Pfizer Begins Phase 1 Clinical Trial to Evaluate Investigational Group B Streptococcus Vaccine

An estimated 10 to 30 percent of pregnant women carry the GBS
1 the vaccine candidate is being studied to
help protect newborns from infection via maternal immunization

NEW YORK–(BUSINESS WIRE)–Pfizer Inc. (NYSE:PFE) today announced that it has started a Phase 1
trial in healthy volunteers of PF-06760805, an investigational vaccine
designed to help protect against Group B Streptococcus (GBS)
infection. In newborns, GBS manifests as sepsis, pneumonia, and
meningitis,2 with potentially fatal outcomes for some, and
long-lasting neurological damage in 46 to 50 percent of those infected.3

“Because their immune systems are still immature, GBS can have
potentially devastating effects on newborns,” said Carol J. Baker, M.D.,
Professor of Pediatrics-Infectious Disease at the Baylor College of
Medicine in Houston, Texas. “The global health community would welcome a
vaccine that could help reduce the impact of GBS everywhere,
particularly in areas where the routine administration of antibiotics is
not common practice.”

Women who are carriers of the GBS bacteria may pass it on to their
newborns during labor and birth. The U.S. and certain developed
countries have established recommendations for women to be screened for
GBS during their third trimester of pregnancy, and administered
prophylactic antibiotics during labor to prevent transmission to their
newborns at delivery.4,5 However, this requires a
robust health delivery infrastructure that is not widely available

“Pfizer is proud to take this important first step to support our
efforts to ultimately develop a GBS vaccine with the potential to
immunize a mother to help protect her infant against a devastating
disease,” said Kathrin Jansen, Ph.D., senior vice president and head of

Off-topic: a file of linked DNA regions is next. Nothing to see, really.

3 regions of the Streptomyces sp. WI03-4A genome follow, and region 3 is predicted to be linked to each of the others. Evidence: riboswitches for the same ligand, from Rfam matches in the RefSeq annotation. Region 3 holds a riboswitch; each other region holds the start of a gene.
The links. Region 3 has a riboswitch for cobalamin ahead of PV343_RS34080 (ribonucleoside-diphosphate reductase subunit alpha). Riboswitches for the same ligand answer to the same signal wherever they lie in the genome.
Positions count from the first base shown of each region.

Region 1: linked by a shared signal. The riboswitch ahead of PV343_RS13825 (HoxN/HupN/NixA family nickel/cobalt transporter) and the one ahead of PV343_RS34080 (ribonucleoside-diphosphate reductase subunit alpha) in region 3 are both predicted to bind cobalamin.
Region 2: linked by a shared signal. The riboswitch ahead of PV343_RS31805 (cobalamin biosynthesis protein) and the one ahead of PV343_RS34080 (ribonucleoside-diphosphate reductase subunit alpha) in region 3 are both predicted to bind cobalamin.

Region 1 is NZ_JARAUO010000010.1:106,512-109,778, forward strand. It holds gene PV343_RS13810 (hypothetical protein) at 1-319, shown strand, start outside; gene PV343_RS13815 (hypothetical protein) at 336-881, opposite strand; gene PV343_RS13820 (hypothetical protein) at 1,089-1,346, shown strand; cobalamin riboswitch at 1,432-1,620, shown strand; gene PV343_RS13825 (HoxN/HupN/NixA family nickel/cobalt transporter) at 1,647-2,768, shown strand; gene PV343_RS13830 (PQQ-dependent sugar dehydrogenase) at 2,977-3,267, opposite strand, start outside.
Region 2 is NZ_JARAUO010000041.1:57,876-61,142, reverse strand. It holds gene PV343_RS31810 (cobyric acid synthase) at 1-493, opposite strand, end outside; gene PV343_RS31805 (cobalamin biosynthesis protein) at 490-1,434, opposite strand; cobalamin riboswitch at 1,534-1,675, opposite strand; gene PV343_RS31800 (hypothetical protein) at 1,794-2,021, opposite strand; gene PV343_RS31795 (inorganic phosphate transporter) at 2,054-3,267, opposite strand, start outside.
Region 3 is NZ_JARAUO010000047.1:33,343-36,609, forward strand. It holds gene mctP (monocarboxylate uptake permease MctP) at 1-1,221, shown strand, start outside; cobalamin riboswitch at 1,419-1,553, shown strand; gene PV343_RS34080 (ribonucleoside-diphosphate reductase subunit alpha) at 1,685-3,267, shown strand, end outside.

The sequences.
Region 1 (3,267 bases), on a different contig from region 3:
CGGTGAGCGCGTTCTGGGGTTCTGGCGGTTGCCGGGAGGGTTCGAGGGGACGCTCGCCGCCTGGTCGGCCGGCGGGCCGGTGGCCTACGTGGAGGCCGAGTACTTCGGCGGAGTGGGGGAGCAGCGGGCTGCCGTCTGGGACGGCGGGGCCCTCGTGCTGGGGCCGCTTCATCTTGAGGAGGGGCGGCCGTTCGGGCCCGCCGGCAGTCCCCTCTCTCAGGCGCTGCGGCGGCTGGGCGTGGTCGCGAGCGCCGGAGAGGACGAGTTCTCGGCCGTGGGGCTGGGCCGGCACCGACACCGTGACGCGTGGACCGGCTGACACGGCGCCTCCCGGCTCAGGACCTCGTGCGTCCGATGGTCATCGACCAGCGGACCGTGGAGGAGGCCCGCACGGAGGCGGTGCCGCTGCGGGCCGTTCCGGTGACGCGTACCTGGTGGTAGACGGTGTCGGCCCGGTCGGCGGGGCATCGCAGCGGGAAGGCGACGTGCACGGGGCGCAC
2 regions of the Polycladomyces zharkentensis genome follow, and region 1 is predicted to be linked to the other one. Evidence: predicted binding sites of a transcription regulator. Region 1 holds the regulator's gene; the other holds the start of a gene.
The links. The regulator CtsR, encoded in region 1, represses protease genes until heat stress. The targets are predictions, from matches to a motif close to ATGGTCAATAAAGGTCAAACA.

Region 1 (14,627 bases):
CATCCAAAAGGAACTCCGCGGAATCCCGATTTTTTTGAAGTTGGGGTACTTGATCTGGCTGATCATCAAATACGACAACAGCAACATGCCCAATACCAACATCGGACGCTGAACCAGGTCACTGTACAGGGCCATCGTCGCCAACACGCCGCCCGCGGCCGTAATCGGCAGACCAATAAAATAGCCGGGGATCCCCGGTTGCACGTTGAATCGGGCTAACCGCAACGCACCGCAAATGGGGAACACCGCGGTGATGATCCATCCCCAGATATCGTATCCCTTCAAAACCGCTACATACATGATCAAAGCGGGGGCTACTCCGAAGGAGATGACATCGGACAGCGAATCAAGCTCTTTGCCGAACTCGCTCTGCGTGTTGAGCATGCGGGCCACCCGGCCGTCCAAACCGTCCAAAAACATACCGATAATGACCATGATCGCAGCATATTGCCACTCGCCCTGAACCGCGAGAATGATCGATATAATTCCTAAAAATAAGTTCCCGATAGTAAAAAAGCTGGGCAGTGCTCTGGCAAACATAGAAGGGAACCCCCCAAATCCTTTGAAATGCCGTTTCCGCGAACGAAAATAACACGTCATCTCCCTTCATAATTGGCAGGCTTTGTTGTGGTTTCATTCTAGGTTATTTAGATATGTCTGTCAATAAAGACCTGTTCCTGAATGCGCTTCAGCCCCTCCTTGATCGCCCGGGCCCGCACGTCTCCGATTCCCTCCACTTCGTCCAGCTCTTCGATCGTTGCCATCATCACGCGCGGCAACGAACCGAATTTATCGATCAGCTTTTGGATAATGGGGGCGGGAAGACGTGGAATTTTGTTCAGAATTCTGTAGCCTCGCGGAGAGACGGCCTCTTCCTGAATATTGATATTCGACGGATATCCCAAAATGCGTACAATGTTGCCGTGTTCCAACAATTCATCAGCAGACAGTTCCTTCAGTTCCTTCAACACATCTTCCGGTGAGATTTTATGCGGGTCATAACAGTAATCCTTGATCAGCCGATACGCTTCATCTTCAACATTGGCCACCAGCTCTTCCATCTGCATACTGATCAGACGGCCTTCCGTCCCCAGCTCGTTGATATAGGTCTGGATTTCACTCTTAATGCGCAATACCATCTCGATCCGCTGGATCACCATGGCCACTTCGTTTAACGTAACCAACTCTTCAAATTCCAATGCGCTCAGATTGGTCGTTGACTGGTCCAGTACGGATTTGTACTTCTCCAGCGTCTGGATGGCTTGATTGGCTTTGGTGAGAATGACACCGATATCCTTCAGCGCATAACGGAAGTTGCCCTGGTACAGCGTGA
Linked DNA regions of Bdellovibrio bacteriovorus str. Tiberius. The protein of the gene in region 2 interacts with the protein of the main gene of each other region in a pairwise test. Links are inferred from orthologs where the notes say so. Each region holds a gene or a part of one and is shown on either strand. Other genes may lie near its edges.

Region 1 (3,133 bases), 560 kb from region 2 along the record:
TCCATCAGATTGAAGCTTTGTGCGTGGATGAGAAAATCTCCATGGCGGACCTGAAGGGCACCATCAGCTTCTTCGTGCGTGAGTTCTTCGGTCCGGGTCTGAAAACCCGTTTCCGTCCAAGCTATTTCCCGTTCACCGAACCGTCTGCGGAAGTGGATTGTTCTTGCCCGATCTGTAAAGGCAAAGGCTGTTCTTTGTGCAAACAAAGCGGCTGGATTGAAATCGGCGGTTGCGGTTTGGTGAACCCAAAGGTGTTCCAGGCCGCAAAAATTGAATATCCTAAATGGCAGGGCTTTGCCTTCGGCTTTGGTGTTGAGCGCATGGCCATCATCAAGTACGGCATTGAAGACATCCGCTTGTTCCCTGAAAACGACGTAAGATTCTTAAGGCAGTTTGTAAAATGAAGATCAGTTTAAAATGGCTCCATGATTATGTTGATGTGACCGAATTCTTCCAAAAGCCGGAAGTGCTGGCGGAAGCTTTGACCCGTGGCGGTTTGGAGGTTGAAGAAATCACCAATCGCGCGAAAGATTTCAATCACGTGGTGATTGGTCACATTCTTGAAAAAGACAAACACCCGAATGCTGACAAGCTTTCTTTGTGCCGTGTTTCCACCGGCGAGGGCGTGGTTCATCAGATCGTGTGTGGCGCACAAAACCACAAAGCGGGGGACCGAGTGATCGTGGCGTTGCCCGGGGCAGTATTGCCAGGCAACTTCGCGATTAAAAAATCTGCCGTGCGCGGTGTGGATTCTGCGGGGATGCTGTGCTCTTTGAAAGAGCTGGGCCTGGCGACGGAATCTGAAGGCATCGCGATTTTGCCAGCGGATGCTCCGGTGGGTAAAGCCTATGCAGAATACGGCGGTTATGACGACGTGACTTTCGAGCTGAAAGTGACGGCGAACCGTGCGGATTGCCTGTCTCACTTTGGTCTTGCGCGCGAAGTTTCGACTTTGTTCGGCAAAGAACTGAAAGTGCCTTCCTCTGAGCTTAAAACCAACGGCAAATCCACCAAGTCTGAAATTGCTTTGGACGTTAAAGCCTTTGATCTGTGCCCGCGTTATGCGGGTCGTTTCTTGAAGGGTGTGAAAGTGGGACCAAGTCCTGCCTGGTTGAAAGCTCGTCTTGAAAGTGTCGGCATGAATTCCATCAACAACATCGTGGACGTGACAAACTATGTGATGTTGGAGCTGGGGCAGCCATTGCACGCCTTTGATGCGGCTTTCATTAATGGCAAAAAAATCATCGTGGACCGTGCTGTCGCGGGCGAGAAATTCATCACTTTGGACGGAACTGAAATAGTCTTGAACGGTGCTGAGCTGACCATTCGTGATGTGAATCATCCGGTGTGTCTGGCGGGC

Vaccine Research and Development for Pfizer Inc.

The risk of developing GBS is highest in the first three months of a
newborn’s life.6 While there is variation in the incidence of
GBS infant disease among regions of the world, the disease is
potentially devastating. A successfully developed, efficacious vaccine
could be an important strategy for global disease prevention.

Clinical Development Program

The trial is designed as a Phase 1/2 randomized, placebo-controlled,
observer-blinded study in healthy adults 18 to 49 years of age with no
history of a GBS infection, and will be conducted in the United States.

Because of the urgent need to help protect newborns in low- and
middle-income countries from this devastating condition, and the intent
to make a successfully developed vaccine available globally as quickly
as possible, Pfizer is pursuing a clinical development strategy in
high-, middle- and low-income countries.

In 2016, Pfizer received a grant from the Bill & Melinda Gates
Foundation to conduct a Phase 1/2 clinical trial of Pfizer’s vaccine
candidate against GBS infection in South Africa, which has one of the
highest invasive GBS disease incidences of 2.38 cases per 1,000 live

Working together for a healthier world®

At Pfizer, we apply science and our global resources to bring therapies
to people that extend and significantly improve their lives. We strive
to set the standard for quality, safety and value in the discovery,
development and manufacture of health care products. Our global
portfolio includes medicines and vaccines as well as many of the world’s
best-known consumer health care products. Every day, Pfizer colleagues
work across developed and emerging markets to advance wellness,
prevention, treatments and cures that challenge the most feared diseases
of our time. Consistent with our responsibility as one of the world’s
premier innovative biopharmaceutical companies, we collaborate with
health care providers, governments and local communities to support and
expand access to reliable, affordable health care around the world. For
more than 150 years, we have worked to make a difference for all who